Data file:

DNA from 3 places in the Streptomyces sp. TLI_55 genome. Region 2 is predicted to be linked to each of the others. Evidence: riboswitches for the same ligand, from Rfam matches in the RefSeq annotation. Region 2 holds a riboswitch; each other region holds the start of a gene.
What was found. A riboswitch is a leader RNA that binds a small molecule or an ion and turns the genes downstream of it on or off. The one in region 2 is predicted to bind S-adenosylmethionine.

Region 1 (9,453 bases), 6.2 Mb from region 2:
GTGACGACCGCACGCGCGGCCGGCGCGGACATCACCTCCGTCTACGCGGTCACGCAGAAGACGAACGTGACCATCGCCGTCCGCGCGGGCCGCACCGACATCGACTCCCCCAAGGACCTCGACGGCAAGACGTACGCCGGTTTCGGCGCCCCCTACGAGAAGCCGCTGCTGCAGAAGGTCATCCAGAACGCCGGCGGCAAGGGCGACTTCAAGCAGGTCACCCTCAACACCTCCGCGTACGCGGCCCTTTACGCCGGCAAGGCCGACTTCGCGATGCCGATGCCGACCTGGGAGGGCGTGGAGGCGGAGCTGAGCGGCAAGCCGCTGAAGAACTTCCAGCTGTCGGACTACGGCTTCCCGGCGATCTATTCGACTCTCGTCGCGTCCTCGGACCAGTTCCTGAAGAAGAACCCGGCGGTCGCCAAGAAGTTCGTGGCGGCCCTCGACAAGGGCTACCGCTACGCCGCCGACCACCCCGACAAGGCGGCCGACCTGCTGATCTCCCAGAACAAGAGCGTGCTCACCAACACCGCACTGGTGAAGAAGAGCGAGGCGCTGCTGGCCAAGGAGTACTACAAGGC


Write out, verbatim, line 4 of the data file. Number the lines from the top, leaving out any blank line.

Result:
GTGACGACCGCACGCGCGGCCGGCGCGGACATCACCTCCGTCTACGCGGTCACGCAGAAGACGAACGTGACCATCGCCGTCCGCGCGGGCCGCACCGACATCGACTCCCCCAAGGACCTCGACGGCAAGACGTACGCCGGTTTCGGCGCCCCCTACGAGAAGCCGCTGCTGCAGAAGGTCATCCAGAACGCCGGCGGCAAGGGCGACTTCAAGCAGGTCACCCTCAACACCTCCGCGTACGCGGCCCTTTACGCCGGCAAGGCCGACTTCGCGATGCCGATGCCGACCTGGGAGGGCGTGGAGGCGGAGCTGAGCGGCAAGCCGCTGAAGAACTTCCAGCTGTCGGACTACGGCTTCCCGGCGATCTATTCGACTCTCGTCGCGTCCTCGGACCAGTTCCTGAAGAAGAACCCGGCGGTCGCCAAGAAGTTCGTGGCGGCCCTCGACAAGGGCTACCGCTACGCCGCCGACCACCCCGACAAGGCGGCCGACCTGCTGATCTCCCAGAACAAGAGCGTGCTCACCAACACCGCACTGGTGAAGAAGAGCGAGGCGCTGCTGGCCAAGGAGTACTACAAGGC